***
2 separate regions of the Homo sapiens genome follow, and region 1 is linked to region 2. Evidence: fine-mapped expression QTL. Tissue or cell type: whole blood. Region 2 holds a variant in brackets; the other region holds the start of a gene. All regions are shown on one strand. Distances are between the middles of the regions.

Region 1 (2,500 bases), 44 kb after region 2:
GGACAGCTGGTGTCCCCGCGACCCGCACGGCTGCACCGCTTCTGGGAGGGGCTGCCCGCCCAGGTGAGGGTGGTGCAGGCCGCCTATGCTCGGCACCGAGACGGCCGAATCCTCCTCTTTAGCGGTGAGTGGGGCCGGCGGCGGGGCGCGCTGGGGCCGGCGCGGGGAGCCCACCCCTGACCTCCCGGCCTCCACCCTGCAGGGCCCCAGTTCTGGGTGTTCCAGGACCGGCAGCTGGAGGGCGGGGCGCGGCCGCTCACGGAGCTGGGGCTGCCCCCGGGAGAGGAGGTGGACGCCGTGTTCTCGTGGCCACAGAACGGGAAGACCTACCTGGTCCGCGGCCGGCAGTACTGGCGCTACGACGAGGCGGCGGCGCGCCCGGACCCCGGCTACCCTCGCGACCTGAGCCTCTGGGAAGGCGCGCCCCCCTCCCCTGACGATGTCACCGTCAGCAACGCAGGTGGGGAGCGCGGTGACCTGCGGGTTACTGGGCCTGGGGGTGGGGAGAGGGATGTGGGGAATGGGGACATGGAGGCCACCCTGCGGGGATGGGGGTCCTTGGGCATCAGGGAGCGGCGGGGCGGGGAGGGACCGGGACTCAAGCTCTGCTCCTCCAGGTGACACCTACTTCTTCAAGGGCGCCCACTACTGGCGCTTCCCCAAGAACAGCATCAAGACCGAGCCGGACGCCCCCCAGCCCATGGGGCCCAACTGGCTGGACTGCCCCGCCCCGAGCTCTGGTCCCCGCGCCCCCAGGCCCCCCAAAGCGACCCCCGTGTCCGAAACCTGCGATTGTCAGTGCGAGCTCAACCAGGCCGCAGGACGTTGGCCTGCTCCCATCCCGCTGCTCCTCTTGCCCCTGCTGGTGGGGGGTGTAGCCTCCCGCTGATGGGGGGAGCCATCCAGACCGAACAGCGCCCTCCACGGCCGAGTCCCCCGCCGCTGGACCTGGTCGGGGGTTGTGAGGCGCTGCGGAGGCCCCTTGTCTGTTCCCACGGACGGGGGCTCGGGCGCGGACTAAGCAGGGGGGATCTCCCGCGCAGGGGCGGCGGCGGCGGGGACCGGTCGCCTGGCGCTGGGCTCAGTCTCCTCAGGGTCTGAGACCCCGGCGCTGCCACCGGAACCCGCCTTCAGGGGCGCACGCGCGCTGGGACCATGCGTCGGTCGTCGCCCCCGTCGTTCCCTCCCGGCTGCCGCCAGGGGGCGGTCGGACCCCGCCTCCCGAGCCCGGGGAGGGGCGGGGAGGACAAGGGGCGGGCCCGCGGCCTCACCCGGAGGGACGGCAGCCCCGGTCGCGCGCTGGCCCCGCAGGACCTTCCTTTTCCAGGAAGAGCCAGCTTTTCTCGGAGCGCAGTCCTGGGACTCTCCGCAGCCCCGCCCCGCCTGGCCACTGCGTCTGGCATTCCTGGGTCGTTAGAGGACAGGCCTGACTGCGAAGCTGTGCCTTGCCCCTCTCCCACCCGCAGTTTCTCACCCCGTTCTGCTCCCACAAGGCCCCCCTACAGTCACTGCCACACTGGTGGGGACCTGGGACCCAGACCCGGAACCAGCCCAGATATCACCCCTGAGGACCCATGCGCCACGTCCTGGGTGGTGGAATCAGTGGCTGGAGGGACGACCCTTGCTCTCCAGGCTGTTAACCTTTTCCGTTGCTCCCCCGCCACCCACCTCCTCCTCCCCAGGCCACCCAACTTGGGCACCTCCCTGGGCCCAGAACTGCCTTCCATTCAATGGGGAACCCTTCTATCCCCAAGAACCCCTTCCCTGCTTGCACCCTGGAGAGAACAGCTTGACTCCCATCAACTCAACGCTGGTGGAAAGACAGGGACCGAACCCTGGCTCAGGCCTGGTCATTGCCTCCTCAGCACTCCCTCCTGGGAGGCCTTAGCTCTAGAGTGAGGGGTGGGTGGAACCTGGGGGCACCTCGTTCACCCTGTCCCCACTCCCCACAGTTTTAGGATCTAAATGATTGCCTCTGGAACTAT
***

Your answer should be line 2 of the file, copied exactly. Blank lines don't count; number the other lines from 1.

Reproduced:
Region 1 (2,500 bases), 44 kb after region 2: